Buddy Hackett

Buddy Hackett

According to his commentary on "The Love Bug", he was offered $2000 a week to replace Curly of The Three Stooges. He refused.

Allegedly regretted turning down the sequels for "The Love Bug".

Although his on-stage humor was not nearly as raw, in retrospect, as many of the young comedians who would succeed him, his frequently ribald performances in nightclubs and in concert came as something of a shock to those who had enjoyed his "cleaned-up" (at the behest of the censors) performances on TV and in films.

Biography in: "The Scribner Encyclopedia of American Lives". Volume 7, 2003-2005, pages 224-226. Farmington Hills, MI: Thomson Gale, 2007.

Biography in: "Who's Who in Comedy" by Ronald L. Smith, pg. 201-202. New York: Facts on File, 1992. ISBN 0816023387

Father of Sandy Hackett, Ivy Julie, Lisa Jean.

He was awarded a Star on the Hollywood Walk of Fame for Live Theatre at 6834 Hollywood Boulevard in Hollywood, California.

His real name, Lenny Hacker, was used as the name of a character he played in episode 1.05 ("The Entertainer") of "Space Rangers" (1993).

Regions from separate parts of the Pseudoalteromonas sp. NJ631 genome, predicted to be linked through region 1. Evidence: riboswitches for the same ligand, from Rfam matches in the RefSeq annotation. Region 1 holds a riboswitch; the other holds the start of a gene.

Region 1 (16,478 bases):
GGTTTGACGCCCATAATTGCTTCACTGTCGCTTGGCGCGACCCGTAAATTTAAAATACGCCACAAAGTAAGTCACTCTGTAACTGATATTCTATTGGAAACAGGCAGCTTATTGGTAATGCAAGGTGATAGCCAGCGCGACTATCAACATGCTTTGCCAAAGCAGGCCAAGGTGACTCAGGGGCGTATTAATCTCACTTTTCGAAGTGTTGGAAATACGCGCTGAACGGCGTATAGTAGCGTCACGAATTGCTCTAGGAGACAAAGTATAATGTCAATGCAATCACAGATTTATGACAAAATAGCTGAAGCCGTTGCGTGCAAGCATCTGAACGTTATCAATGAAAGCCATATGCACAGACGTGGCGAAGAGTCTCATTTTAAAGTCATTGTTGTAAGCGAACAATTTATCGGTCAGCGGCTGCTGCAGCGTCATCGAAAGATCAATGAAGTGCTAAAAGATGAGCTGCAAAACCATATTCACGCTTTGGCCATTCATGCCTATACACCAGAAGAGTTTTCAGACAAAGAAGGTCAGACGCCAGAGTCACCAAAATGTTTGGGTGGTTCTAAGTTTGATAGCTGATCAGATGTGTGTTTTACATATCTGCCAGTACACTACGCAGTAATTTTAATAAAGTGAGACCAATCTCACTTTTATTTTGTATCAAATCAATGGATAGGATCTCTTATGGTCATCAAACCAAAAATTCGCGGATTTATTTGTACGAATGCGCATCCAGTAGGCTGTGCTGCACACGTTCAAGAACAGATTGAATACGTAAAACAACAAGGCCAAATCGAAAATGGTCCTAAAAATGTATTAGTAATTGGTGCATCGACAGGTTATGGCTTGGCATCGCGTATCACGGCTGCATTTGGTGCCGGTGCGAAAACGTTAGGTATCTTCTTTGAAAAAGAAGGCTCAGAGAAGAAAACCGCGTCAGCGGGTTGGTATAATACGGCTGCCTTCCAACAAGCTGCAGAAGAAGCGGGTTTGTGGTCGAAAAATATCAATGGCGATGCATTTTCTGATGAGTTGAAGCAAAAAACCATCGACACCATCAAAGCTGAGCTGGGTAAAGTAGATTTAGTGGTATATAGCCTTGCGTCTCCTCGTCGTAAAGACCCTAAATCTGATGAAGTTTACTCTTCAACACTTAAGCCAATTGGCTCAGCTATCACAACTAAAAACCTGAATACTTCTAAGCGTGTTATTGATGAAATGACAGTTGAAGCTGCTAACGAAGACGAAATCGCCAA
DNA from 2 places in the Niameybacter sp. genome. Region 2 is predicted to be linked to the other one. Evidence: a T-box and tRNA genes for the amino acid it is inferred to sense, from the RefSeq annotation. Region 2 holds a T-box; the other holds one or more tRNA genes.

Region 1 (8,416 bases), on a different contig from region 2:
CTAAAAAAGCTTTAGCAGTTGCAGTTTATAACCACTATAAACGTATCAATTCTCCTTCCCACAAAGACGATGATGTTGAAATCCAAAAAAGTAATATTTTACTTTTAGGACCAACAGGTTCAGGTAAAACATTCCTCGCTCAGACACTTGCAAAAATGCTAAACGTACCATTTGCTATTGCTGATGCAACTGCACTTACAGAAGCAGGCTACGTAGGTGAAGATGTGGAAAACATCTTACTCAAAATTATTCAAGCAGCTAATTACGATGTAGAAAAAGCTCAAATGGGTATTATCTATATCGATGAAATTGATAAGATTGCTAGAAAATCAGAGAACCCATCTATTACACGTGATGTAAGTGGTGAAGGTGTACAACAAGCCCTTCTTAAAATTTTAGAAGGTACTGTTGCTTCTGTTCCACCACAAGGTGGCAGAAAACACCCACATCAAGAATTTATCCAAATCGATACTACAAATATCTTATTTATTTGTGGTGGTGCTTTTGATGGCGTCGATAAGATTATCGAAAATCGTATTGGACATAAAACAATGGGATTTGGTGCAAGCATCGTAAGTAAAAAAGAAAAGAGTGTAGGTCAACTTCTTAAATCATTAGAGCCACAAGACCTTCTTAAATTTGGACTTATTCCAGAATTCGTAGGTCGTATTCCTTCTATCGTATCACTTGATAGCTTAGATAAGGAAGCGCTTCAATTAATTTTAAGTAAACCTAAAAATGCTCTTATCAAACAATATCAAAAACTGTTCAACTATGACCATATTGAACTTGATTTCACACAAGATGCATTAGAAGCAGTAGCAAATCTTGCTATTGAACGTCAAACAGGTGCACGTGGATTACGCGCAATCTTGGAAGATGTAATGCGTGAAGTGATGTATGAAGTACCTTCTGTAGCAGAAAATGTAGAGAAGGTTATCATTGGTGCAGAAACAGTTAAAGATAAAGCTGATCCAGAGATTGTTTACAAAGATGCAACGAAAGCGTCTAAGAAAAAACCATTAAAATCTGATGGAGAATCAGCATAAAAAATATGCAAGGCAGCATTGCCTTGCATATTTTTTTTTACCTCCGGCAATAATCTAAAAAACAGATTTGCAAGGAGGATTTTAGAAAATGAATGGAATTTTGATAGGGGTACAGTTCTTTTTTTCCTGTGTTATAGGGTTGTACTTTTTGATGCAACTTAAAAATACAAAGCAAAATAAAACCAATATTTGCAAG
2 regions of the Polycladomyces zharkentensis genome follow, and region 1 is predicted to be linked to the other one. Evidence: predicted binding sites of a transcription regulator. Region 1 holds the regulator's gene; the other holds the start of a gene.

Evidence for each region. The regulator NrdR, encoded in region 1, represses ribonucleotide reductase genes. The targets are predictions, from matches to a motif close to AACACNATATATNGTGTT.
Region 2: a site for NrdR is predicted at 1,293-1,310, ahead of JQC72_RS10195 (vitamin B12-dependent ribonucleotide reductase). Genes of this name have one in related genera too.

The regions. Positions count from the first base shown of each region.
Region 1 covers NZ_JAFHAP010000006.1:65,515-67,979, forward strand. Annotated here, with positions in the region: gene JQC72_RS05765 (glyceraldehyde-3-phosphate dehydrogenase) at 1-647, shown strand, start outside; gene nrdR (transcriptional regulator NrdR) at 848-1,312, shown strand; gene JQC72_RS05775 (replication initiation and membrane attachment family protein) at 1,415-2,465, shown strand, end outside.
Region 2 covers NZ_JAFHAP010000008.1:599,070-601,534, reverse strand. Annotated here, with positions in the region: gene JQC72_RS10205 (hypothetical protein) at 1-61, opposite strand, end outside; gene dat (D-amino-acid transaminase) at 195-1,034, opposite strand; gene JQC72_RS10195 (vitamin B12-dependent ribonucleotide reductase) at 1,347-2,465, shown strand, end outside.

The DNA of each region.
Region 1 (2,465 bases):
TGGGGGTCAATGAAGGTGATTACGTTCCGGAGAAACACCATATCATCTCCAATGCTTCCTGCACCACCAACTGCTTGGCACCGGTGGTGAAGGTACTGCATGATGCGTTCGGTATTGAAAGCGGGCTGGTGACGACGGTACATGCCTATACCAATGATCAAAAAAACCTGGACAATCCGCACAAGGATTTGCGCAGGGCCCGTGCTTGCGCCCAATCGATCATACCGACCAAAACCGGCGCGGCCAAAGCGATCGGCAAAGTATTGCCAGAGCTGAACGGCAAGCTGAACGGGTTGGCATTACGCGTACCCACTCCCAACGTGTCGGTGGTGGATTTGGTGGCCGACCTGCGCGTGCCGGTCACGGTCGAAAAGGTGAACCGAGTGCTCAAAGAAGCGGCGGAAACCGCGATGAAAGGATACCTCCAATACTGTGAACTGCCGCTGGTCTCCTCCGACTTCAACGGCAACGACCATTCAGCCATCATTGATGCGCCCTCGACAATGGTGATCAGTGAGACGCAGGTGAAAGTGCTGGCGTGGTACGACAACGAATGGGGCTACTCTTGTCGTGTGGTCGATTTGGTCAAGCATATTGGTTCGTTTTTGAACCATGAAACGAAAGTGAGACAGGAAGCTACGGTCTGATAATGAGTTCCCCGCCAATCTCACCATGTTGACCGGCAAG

In 1953, gossip columns reported that Universal Pictures wanted to team Buddy Hackett with his friend, popular baritone Alan Dale, as their studio's answer to Paramount's box office sensations, Dean Martin and Jerry Lewis. Nothing came of the idea because Dale preferred to remain a solo act. Hackett, however, did appear in Universal's Walking My Baby Back Home (1953) later that year.

Next door neighbor of Sandy Koufax in childhood.

Quit doing appearances in 1996 after he suffered stage fright, including extreme dizziness, for the first time in his career. This event immediately followed gum surgery, which Buddy believes had something to do with the situation.

Served three years in the Army with an antiaircraft unit during World War II. On a furlough in 1945, he returned home and bought a ticket to see the musical "Oklahoma!". He decided on a career in show business following his discharge.

Son of Philip Hackett and Anna Geller.

Towards the end of his life, he was raising money for an animal shelter.